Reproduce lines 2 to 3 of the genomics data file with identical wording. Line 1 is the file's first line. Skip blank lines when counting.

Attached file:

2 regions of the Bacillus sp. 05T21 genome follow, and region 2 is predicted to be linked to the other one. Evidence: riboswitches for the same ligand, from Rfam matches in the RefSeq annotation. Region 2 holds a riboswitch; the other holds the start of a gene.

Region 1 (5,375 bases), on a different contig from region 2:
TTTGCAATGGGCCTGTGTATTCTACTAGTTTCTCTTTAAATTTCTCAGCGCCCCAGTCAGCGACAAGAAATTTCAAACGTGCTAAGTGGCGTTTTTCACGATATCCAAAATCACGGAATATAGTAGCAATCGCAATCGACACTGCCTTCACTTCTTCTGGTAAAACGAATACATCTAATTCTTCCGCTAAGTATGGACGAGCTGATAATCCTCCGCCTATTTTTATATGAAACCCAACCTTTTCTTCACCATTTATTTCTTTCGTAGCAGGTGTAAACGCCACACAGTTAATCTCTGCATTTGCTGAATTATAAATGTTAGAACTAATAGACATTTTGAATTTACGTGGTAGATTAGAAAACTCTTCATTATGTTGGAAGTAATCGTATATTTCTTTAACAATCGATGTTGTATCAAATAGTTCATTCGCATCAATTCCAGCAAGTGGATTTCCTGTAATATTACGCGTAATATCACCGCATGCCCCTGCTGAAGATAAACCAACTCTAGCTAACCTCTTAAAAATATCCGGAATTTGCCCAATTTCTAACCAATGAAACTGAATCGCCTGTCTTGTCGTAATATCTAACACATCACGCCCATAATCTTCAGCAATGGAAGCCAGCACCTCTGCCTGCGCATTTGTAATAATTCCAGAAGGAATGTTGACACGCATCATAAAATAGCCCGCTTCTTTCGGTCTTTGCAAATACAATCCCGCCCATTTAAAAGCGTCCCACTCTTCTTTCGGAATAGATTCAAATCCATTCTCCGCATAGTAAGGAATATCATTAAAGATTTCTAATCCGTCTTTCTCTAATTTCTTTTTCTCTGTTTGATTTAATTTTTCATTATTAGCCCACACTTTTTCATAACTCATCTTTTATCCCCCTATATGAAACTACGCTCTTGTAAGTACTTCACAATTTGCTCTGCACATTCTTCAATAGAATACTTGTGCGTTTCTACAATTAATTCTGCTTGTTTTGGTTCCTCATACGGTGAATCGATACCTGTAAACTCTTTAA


Region 1 (5,375 bases), on a different contig from region 2:
TTTGCAATGGGCCTGTGTATTCTACTAGTTTCTCTTTAAATTTCTCAGCGCCCCAGTCAGCGACAAGAAATTTCAAACGTGCTAAGTGGCGTTTTTCACGATATCCAAAATCACGGAATATAGTAGCAATCGCAATCGACACTGCCTTCACTTCTTCTGGTAAAACGAATACATCTAATTCTTCCGCTAAGTATGGACGAGCTGATAATCCTCCGCCTATTTTTATATGAAACCCAACCTTTTCTTCACCATTTATTTCTTTCGTAGCAGGTGTAAACGCCACACAGTTAATCTCTGCATTTGCTGAATTATAAATGTTAGAACTAATAGACATTTTGAATTTACGTGGTAGATTAGAAAACTCTTCATTATGTTGGAAGTAATCGTATATTTCTTTAACAATCGATGTTGTATCAAATAGTTCATTCGCATCAATTCCAGCAAGTGGATTTCCTGTAATATTACGCGTAATATCACCGCATGCCCCTGCTGAAGATAAACCAACTCTAGCTAACCTCTTAAAAATATCCGGAATTTGCCCAATTTCTAACCAATGAAACTGAATCGCCTGTCTTGTCGTAATATCTAACACATCACGCCCATAATCTTCAGCAATGGAAGCCAGCACCTCTGCCTGCGCATTTGTAATAATTCCAGAAGGAATGTTGACACGCATCATAAAATAGCCCGCTTCTTTCGGTCTTTGCAAATACAATCCCGCCCATTTAAAAGCGTCCCACTCTTCTTTCGGAATAGATTCAAATCCATTCTCCGCATAGTAAGGAATATCATTAAAGATTTCTAATCCGTCTTTCTCTAATTTCTTTTTCTCTGTTTGATTTAATTTTTCATTATTAGCCCACACTTTTTCATAACTCATCTTTTATCCCCCTATATGAAACTACGCTCTTGTAAGTACTTCACAATTTGCTCTGCACATTCTTCAATAGAATACTTGTGCGTTTCTACAATTAATTCTGCTTGTTTTGGTTCCTCATACGGTGAATCGATACCTGTAAACTCTTTAA